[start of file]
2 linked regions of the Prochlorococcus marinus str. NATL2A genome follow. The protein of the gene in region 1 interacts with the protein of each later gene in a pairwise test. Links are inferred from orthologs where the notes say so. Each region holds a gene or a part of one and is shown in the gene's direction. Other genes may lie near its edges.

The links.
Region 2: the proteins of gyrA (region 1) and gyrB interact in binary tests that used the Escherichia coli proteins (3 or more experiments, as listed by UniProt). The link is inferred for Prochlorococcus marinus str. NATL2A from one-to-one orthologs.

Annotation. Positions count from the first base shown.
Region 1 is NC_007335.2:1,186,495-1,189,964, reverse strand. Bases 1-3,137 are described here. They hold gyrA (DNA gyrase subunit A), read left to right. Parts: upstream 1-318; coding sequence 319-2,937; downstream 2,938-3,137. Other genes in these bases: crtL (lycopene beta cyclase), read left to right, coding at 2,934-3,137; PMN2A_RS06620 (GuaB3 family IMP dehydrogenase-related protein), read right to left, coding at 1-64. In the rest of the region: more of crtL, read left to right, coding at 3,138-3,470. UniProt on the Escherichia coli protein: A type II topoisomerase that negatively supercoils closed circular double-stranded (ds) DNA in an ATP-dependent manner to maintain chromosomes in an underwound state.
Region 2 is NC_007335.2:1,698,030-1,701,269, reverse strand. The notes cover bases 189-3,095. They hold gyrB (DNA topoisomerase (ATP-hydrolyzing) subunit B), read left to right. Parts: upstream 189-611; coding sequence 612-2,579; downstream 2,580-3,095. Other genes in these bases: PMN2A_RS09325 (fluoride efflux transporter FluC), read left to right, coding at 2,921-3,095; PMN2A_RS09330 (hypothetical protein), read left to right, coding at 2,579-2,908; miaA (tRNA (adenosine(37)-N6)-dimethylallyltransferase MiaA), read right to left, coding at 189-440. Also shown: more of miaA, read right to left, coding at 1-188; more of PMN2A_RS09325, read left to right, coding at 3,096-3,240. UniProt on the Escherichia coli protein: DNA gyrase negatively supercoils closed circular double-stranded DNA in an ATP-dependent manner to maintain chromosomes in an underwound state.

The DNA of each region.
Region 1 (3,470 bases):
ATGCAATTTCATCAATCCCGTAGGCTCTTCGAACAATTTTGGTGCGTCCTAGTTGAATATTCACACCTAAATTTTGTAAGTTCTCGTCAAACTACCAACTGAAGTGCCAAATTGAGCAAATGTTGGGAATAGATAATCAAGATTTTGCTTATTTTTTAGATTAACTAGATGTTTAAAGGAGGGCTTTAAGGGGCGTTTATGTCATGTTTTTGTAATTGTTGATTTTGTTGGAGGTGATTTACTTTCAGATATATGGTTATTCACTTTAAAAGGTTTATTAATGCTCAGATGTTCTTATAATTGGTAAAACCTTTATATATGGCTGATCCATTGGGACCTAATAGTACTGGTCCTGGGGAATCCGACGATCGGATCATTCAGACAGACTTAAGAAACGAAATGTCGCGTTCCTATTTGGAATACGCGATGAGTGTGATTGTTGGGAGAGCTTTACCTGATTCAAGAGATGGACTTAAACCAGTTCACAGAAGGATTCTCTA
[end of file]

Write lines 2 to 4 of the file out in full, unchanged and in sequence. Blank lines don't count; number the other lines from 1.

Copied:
The links.
Region 2: the proteins of gyrA (region 1) and gyrB interact in binary tests that used the Escherichia coli proteins (3 or more experiments, as listed by UniProt). The link is inferred for Prochlorococcus marinus str. NATL2A from one-to-one orthologs.

Annotation. Positions count from the first base shown.